Many women experience slight incontinence issues like peeing a little when they sneeze or laugh and leaking during impactful exercise. Most doctors will recommend doing Kegel exercises for incontinence issues and if they're lucky they may suggest going to a pelvic floor physical therapist and at the worst, the doctor brushes it off and says it just happens with age.

You can have a healthy pelvic floor at any age

So how can you improve the function of your pelvic floor?

Kegel Exercises

Named after the American gynaecologist, Arnold Henry Kegel, Kegel exercises are voluntary contractions of the pelvic floor muscles but in particular, contracting the Pubococcygeus Muscle (PCM). The PCM is the middle layer of muscles of the pelvic floor and it is the primary muscle responsible for the control of urine.

Kegel exercises or pelvic floor exercises were developed to help specifically with urination and incontinence issues. The most common way that is recommended to learn how to do them is to pay attention to what muscles you are contracting when you stop urination midstream.

There are many different recommendations for how to do them such as hold for 3 seconds then release for 3 seconds or doing a quick succession of contractions but they don't actually address the main issue with the pelvic floor... most people have a tight pelvic floor from constant stress.

Pelvic Floor Therapy

Pelvic floor therapy is a form of physical therapy that specifically targets the muscles of the pelvic floor. Pelvic floor therapy can be done by a physical therapist or you can do some exercises at home on your own. Unlike Kegel exercises that focus solely on the PCM, pelvic floor therapy includes exercises to strengthen your core, back, and legs as well as your pelvic floor.

Pelvic floor therapy also includes education on how to release the muscles when they are tight as well as how to breath and relax the pelvic floor.

Unfortunately, pelvic floor therapy is not readily available everywhere. If you live in a big city, you should be able to find a qualified professional. In addition, not all insurances cover pelvic floor therapy unless there is a crucial medical problem. Pelvic floor therapy for preventative and maintenance care is not usually covered by medical insurance plans.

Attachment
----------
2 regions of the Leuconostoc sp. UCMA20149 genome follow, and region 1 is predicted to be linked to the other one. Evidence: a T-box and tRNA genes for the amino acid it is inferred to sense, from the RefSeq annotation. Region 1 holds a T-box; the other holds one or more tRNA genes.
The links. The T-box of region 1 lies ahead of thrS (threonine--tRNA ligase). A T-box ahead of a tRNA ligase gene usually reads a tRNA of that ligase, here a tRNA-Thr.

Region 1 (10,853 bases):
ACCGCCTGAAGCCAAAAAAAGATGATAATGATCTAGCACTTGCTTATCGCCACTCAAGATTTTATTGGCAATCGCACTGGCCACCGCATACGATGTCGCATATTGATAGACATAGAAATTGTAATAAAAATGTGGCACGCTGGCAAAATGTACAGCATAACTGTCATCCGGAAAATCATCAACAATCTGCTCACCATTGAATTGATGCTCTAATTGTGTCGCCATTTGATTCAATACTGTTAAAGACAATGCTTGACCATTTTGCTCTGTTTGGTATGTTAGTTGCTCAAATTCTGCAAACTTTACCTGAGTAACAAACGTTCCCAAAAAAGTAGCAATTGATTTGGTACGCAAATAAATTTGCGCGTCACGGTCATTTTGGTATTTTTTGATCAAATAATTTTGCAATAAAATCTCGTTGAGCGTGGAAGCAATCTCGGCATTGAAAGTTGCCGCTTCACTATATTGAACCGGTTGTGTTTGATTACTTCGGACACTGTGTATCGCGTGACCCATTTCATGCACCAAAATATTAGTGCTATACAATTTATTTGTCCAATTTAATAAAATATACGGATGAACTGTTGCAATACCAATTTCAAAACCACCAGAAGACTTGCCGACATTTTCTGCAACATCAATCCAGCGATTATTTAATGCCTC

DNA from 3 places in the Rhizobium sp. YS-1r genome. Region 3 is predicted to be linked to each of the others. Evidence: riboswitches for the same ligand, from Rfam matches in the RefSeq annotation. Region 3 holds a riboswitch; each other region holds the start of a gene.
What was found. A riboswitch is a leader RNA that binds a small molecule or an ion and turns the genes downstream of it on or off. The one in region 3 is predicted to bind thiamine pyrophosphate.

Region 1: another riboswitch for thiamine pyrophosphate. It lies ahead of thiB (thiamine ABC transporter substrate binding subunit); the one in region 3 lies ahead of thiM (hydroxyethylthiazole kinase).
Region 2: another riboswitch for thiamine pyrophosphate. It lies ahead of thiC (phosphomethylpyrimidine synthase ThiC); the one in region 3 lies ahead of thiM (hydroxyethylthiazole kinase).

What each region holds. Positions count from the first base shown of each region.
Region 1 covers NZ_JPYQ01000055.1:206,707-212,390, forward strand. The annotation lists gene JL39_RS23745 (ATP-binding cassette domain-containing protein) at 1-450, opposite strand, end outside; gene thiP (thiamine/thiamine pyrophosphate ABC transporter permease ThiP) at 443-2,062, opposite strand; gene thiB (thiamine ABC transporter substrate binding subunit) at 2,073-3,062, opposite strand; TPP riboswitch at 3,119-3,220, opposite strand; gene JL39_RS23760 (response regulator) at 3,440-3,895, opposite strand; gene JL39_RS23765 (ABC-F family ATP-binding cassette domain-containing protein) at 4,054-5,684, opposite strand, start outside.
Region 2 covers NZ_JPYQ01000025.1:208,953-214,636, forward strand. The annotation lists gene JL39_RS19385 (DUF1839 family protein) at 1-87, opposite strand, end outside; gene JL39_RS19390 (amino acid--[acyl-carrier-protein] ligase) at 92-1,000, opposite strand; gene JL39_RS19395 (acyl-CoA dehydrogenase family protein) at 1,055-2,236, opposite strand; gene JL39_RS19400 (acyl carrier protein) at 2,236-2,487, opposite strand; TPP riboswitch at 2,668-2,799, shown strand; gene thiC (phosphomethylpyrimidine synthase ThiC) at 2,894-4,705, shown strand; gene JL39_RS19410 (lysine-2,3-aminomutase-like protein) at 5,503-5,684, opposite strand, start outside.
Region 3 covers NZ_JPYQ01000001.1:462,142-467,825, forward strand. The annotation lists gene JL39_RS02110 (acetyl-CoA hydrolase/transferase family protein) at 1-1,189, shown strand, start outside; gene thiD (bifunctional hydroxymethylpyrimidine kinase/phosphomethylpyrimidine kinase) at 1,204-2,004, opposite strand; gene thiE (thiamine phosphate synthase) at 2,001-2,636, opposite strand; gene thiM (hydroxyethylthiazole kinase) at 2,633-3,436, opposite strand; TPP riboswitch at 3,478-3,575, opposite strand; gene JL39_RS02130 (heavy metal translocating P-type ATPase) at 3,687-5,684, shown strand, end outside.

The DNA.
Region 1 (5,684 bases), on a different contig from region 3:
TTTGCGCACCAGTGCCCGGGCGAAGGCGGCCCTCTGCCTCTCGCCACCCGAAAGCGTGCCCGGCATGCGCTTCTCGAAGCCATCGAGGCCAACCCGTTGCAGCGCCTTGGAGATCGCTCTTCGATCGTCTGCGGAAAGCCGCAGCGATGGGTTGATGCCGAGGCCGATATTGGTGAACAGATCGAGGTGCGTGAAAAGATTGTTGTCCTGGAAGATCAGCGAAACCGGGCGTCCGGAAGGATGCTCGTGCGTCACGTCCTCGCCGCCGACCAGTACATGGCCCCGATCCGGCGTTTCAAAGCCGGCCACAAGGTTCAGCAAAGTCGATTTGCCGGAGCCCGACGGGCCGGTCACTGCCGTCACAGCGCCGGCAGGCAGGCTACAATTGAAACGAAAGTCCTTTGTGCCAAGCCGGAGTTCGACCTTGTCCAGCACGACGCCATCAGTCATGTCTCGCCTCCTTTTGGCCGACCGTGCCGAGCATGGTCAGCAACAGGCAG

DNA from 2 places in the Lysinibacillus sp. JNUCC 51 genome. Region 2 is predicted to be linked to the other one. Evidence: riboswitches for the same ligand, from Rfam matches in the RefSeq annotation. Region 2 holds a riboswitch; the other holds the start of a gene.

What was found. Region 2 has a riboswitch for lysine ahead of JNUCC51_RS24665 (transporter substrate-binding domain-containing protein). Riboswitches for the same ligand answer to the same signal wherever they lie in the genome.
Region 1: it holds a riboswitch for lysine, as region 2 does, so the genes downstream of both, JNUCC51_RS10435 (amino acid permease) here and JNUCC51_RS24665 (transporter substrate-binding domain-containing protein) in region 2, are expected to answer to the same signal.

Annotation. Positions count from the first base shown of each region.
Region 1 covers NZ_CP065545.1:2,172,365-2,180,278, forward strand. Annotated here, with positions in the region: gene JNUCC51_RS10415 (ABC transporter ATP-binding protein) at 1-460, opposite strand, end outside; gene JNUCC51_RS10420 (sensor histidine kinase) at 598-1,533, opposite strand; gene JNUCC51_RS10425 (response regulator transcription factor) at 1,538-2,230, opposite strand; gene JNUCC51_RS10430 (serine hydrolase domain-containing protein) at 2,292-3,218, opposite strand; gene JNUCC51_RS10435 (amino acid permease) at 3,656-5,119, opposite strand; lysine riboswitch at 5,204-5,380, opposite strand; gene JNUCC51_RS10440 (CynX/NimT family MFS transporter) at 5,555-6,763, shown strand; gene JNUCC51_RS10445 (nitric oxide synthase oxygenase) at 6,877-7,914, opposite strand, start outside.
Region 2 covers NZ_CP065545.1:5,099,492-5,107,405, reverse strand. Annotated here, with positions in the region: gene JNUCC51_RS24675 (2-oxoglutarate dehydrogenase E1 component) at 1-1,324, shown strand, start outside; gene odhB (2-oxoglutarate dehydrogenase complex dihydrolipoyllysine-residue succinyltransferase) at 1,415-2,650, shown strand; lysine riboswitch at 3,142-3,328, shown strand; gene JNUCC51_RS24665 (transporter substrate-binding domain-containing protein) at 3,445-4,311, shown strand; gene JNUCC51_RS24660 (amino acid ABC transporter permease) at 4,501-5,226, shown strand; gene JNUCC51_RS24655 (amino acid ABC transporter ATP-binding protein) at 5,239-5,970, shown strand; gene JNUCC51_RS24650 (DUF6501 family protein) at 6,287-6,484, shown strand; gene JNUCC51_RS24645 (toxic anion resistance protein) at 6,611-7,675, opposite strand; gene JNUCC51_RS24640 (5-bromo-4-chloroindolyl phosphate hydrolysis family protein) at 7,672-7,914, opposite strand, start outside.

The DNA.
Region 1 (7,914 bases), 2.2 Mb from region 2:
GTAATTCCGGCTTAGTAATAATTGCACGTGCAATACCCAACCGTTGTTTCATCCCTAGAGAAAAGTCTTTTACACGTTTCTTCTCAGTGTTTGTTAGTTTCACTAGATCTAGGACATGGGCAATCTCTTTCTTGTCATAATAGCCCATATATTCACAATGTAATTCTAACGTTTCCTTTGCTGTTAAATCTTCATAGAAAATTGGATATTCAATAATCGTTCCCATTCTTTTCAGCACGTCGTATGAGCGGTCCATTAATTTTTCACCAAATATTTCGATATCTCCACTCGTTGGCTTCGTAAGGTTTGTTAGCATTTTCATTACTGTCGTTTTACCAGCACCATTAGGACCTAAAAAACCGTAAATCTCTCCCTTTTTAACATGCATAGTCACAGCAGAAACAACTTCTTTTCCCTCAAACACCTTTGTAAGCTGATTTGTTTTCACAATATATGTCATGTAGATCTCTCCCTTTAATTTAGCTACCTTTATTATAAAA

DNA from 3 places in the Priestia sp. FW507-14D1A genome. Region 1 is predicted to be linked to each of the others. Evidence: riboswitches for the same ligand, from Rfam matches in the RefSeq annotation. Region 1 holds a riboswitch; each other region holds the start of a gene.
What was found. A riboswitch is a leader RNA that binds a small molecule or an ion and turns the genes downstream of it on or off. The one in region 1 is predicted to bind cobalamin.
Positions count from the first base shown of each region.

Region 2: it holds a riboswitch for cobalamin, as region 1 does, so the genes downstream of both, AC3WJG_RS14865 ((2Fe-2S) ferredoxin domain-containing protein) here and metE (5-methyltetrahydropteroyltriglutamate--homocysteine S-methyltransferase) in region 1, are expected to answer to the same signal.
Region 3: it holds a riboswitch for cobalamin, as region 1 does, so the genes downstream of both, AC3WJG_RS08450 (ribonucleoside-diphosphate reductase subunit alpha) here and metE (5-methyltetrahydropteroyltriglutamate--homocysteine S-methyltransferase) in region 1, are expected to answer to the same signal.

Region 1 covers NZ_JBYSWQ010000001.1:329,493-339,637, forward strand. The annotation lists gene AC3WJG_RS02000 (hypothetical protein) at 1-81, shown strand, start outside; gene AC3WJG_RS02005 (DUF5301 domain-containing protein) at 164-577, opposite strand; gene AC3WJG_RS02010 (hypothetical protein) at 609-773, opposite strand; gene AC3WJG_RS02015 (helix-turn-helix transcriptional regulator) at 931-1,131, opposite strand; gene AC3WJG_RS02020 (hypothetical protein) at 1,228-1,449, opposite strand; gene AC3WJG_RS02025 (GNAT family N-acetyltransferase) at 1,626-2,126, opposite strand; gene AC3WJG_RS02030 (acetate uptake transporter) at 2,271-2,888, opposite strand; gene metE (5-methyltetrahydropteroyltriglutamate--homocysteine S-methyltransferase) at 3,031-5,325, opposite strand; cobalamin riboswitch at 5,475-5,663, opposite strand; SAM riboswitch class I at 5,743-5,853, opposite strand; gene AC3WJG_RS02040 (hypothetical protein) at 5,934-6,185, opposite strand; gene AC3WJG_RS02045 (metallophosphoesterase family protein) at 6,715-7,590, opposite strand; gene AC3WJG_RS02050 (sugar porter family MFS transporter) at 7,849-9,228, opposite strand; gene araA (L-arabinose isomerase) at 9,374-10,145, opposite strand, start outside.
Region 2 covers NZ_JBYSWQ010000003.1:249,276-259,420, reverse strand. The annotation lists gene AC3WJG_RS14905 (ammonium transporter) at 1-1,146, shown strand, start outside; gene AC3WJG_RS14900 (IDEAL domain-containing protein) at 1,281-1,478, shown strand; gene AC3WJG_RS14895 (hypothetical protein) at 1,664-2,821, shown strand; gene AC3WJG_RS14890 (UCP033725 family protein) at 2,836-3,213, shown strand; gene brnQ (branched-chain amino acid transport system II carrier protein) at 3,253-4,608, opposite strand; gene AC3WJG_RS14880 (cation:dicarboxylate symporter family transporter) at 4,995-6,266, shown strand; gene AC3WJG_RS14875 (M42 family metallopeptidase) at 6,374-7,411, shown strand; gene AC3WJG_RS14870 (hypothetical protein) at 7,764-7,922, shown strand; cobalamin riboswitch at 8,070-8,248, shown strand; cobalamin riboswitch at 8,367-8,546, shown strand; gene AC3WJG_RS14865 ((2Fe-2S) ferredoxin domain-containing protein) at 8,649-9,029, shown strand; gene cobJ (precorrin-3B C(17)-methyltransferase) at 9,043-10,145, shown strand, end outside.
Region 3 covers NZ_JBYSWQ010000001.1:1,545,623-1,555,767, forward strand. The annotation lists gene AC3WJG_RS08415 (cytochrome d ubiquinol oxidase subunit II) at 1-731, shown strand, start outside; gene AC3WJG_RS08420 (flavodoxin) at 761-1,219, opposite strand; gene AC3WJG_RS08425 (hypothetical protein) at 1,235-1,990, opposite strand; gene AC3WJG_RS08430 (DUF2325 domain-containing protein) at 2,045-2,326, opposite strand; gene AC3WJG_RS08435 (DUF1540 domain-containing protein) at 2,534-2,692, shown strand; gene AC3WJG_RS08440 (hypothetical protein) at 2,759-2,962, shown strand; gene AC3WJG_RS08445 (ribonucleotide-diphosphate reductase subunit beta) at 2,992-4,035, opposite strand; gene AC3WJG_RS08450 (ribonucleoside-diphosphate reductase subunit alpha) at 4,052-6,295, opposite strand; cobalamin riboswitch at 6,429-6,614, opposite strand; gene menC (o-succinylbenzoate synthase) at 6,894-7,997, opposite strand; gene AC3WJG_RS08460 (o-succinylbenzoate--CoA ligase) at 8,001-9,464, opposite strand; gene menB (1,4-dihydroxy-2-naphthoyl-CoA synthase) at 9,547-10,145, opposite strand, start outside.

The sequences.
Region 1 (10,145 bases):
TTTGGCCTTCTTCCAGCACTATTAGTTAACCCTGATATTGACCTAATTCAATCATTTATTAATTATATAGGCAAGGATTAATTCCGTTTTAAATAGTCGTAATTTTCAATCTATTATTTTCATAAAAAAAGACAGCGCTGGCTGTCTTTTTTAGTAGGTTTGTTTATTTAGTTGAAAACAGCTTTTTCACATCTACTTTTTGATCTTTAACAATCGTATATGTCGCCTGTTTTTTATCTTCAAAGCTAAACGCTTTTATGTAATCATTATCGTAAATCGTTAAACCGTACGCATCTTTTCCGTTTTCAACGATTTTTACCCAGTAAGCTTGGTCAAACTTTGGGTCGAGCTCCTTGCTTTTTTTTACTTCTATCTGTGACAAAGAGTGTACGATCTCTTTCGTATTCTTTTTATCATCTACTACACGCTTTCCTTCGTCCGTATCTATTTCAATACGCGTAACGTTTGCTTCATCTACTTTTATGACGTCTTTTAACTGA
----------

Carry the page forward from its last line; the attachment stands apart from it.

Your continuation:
Sexological Bodywork

Back in the 1980's, Dr. Joseph Kramer developed a way for people with AIDS to safely touch and heal each other by using Taoist Erotic Massage. The methods were so effective at helping heal from trauma that after a thorough investigation he was able to legally train professionals in the state of California his methods which became known as Sexological Bodywork. Despite the clinical nature of the therapy, it is considered to be sex work in 49 of the 50 states. Only the state of California has a a legal means of providing these services. There are many other opportunities globally but it is still considered illegal in many countries because the genitals are touched.

Sexological bodywork is a massage therapy that is performed by a trained therapist. It is an internal (vaginal or rectal) massage that primarily targets the fascia in the pelvic floor. The therapist will always have gloves on and you are not allowed to touch the therapist. The therapist will feel for any trigger points, knots, or tightness in the muscles and then release them with either their fingers, knuckles, or elbow from either inside or outside the body.